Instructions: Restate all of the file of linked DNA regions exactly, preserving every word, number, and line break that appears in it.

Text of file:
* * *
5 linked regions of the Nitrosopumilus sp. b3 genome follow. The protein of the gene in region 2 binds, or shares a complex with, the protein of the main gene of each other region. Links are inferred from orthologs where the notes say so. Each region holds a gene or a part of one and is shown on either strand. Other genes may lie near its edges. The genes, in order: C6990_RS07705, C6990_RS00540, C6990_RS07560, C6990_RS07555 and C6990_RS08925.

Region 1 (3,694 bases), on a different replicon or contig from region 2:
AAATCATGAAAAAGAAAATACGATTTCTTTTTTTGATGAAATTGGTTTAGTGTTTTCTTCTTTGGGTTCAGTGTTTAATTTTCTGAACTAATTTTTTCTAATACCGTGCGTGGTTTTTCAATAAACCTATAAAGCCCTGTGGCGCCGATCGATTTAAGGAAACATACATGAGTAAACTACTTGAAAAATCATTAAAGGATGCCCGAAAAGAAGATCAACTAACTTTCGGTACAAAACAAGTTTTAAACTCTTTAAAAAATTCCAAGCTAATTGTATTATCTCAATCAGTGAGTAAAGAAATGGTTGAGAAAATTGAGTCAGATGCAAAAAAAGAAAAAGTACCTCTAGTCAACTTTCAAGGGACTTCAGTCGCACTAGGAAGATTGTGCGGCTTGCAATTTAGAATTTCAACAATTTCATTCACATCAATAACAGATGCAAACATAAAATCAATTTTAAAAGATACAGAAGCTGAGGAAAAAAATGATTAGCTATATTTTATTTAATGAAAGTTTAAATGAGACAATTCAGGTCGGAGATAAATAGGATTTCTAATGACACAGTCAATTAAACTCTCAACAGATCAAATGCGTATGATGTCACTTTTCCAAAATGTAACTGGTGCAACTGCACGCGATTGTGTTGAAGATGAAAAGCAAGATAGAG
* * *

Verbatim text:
5 linked regions of the Nitrosopumilus sp. b3 genome follow. The protein of the gene in region 2 binds, or shares a complex with, the protein of the main gene of each other region. Links are inferred from orthologs where the notes say so. Each region holds a gene or a part of one and is shown on either strand. Other genes may lie near its edges. The genes, in order: C6990_RS07705, C6990_RS00540, C6990_RS07560, C6990_RS07555 and C6990_RS08925.

Region 1 (3,694 bases), on a different replicon or contig from region 2:
AAATCATGAAAAAGAAAATACGATTTCTTTTTTTGATGAAATTGGTTTAGTGTTTTCTTCTTTGGGTTCAGTGTTTAATTTTCTGAACTAATTTTTTCTAATACCGTGCGTGGTTTTTCAATAAACCTATAAAGCCCTGTGGCGCCGATCGATTTAAGGAAACATACATGAGTAAACTACTTGAAAAATCATTAAAGGATGCCCGAAAAGAAGATCAACTAACTTTCGGTACAAAACAAGTTTTAAACTCTTTAAAAAATTCCAAGCTAATTGTATTATCTCAATCAGTGAGTAAAGAAATGGTTGAGAAAATTGAGTCAGATGCAAAAAAAGAAAAAGTACCTCTAGTCAACTTTCAAGGGACTTCAGTCGCACTAGGAAGATTGTGCGGCTTGCAATTTAGAATTTCAACAATTTCATTCACATCAATAACAGATGCAAACATAAAATCAATTTTAAAAGATACAGAAGCTGAGGAAAAAAATGATTAGCTATATTTTATTTAATGAAAGTTTAAATGAGACAATTCAGGTCGGAGATAAATAGGATTTCTAATGACACAGTCAATTAAACTCTCAACAGATCAAATGCGTATGATGTCACTTTTCCAAAATGTAACTGGTGCAACTGCACGCGATTGTGTTGAAGATGAAAAGCAAGATAGAG